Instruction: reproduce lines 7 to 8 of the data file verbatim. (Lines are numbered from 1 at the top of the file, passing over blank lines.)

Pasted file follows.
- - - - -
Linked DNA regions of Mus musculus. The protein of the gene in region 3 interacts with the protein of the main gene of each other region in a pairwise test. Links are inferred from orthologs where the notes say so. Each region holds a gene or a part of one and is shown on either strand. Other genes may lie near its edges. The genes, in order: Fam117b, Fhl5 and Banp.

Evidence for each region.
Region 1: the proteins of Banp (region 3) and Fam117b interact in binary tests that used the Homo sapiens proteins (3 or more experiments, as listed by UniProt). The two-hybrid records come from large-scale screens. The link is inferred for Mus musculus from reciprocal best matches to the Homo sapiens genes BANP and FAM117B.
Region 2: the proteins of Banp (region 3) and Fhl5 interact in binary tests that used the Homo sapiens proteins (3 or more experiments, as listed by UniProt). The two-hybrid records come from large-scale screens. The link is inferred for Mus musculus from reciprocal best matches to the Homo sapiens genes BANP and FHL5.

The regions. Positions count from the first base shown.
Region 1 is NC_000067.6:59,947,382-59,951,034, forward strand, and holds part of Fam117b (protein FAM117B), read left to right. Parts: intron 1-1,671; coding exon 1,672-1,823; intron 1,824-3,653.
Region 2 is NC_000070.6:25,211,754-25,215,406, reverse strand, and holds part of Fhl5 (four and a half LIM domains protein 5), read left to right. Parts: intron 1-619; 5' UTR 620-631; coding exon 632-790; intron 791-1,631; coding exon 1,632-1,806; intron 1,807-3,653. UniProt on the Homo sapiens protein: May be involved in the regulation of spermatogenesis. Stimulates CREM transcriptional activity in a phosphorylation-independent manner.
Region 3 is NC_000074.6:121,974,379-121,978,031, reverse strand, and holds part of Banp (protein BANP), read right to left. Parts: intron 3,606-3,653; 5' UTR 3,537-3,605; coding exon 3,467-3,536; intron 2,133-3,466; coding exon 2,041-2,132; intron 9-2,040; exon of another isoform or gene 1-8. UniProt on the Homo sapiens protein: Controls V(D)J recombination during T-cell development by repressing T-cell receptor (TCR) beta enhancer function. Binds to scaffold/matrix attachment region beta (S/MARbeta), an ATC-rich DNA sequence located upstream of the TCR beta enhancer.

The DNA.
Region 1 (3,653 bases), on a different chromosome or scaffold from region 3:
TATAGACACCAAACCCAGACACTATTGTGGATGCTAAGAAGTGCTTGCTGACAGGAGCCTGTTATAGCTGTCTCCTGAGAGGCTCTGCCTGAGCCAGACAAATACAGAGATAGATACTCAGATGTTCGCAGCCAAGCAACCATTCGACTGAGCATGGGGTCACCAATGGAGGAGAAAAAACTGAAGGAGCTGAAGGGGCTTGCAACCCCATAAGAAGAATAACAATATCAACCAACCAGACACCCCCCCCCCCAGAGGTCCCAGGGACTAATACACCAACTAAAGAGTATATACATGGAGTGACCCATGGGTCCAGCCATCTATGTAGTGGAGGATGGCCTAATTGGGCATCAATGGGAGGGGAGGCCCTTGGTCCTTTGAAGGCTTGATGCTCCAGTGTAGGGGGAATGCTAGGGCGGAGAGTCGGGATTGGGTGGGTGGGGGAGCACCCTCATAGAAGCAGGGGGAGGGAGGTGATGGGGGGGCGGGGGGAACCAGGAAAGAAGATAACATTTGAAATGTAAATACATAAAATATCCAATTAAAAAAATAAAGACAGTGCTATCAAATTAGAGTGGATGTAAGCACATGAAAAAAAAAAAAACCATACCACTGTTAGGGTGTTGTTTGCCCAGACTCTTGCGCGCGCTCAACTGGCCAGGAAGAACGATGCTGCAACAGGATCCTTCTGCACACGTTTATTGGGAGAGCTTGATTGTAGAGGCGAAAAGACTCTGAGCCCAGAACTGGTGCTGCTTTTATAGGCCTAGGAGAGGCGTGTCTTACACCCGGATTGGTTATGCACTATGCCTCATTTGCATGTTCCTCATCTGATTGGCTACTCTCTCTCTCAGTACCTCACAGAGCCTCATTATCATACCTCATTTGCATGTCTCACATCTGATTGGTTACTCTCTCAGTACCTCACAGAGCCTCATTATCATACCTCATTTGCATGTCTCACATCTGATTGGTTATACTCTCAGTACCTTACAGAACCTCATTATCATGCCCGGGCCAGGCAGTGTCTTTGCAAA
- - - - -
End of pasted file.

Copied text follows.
Region 2 is NC_000070.6:25,211,754-25,215,406, reverse strand, and holds part of Fhl5 (four and a half LIM domains protein 5), read left to right. Parts: intron 1-619; 5' UTR 620-631; coding exon 632-790; intron 791-1,631; coding exon 1,632-1,806; intron 1,807-3,653. UniProt on the Homo sapiens protein: May be involved in the regulation of spermatogenesis. Stimulates CREM transcriptional activity in a phosphorylation-independent manner.
Region 3 is NC_000074.6:121,974,379-121,978,031, reverse strand, and holds part of Banp (protein BANP), read right to left. Parts: intron 3,606-3,653; 5' UTR 3,537-3,605; coding exon 3,467-3,536; intron 2,133-3,466; coding exon 2,041-2,132; intron 9-2,040; exon of another isoform or gene 1-8. UniProt on the Homo sapiens protein: Controls V(D)J recombination during T-cell development by repressing T-cell receptor (TCR) beta enhancer function. Binds to scaffold/matrix attachment region beta (S/MARbeta), an ATC-rich DNA sequence located upstream of the TCR beta enhancer.